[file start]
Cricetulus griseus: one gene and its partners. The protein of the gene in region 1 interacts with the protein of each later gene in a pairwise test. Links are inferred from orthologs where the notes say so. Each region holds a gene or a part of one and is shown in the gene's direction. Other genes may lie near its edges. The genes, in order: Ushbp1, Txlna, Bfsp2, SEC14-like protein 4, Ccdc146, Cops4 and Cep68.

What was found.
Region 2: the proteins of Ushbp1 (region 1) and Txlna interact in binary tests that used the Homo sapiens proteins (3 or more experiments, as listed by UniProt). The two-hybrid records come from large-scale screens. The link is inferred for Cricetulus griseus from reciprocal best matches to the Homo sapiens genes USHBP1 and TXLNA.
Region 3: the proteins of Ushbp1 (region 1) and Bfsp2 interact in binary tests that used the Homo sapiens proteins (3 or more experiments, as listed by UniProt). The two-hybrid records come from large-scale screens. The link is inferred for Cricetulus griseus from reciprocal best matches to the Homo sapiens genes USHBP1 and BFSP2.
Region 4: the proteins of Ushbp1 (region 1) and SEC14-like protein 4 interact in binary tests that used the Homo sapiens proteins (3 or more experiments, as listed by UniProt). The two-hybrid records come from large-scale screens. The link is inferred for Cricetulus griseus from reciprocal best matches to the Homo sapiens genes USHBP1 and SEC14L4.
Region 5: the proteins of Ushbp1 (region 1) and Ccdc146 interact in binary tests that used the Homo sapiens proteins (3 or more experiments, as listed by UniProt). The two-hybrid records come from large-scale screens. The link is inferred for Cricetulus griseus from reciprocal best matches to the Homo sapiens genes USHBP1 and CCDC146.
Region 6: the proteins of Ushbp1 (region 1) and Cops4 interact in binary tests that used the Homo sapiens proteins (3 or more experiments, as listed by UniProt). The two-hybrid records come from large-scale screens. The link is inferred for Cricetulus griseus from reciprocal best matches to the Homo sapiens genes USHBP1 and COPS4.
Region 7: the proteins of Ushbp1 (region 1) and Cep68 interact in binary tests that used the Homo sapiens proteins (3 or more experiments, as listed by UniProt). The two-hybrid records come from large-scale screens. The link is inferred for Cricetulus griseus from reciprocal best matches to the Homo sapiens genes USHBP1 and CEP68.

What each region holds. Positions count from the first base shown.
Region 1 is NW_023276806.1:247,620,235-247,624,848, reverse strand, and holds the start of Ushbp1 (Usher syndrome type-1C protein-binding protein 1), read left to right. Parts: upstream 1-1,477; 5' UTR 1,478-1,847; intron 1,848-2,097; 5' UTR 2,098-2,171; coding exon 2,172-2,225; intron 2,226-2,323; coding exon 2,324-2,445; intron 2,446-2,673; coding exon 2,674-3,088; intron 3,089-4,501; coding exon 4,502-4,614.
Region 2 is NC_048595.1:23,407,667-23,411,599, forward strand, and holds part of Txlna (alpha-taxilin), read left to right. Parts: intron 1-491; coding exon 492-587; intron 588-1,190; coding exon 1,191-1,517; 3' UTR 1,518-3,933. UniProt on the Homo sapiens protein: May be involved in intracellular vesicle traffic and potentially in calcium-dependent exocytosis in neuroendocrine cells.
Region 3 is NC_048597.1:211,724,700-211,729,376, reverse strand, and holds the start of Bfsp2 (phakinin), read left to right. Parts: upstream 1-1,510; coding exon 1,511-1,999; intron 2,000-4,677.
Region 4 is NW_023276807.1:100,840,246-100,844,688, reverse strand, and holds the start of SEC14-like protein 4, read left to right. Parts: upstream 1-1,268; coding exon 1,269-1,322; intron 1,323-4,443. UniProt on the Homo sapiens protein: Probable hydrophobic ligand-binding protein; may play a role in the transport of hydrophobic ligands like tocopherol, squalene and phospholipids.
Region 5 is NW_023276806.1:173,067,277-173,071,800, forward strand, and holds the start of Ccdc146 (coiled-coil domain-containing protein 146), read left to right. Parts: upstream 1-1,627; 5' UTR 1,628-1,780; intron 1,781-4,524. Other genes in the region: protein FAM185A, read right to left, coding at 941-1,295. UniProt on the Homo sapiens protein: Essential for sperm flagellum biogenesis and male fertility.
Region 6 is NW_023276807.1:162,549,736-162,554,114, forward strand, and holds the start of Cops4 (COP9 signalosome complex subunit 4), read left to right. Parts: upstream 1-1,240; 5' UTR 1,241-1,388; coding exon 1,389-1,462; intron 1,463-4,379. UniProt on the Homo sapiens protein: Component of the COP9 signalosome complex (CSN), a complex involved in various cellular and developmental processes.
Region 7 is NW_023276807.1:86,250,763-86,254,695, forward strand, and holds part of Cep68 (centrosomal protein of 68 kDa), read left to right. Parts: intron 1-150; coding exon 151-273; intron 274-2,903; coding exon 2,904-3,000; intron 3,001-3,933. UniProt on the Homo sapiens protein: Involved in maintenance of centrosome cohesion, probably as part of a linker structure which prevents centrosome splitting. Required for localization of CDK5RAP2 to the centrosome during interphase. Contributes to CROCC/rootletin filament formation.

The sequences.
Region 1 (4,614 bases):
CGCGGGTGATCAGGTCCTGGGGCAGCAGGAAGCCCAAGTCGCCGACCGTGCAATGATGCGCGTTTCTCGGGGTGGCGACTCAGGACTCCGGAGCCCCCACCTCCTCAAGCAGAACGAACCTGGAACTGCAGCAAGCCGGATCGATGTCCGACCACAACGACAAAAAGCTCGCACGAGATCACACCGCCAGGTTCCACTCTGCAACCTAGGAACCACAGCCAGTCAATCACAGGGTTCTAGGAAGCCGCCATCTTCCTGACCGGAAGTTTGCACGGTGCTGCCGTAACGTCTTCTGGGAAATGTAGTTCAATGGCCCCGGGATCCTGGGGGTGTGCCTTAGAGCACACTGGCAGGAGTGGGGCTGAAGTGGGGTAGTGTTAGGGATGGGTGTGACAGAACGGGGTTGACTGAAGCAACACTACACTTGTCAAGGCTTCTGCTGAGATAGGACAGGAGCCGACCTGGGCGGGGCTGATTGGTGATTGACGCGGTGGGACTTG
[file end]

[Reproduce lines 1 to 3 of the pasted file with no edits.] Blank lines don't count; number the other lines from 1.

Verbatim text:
Cricetulus griseus: one gene and its partners. The protein of the gene in region 1 interacts with the protein of each later gene in a pairwise test. Links are inferred from orthologs where the notes say so. Each region holds a gene or a part of one and is shown in the gene's direction. Other genes may lie near its edges. The genes, in order: Ushbp1, Txlna, Bfsp2, SEC14-like protein 4, Ccdc146, Cops4 and Cep68.

What was found.
Region 2: the proteins of Ushbp1 (region 1) and Txlna interact in binary tests that used the Homo sapiens proteins (3 or more experiments, as listed by UniProt). The two-hybrid records come from large-scale screens. The link is inferred for Cricetulus griseus from reciprocal best matches to the Homo sapiens genes USHBP1 and TXLNA.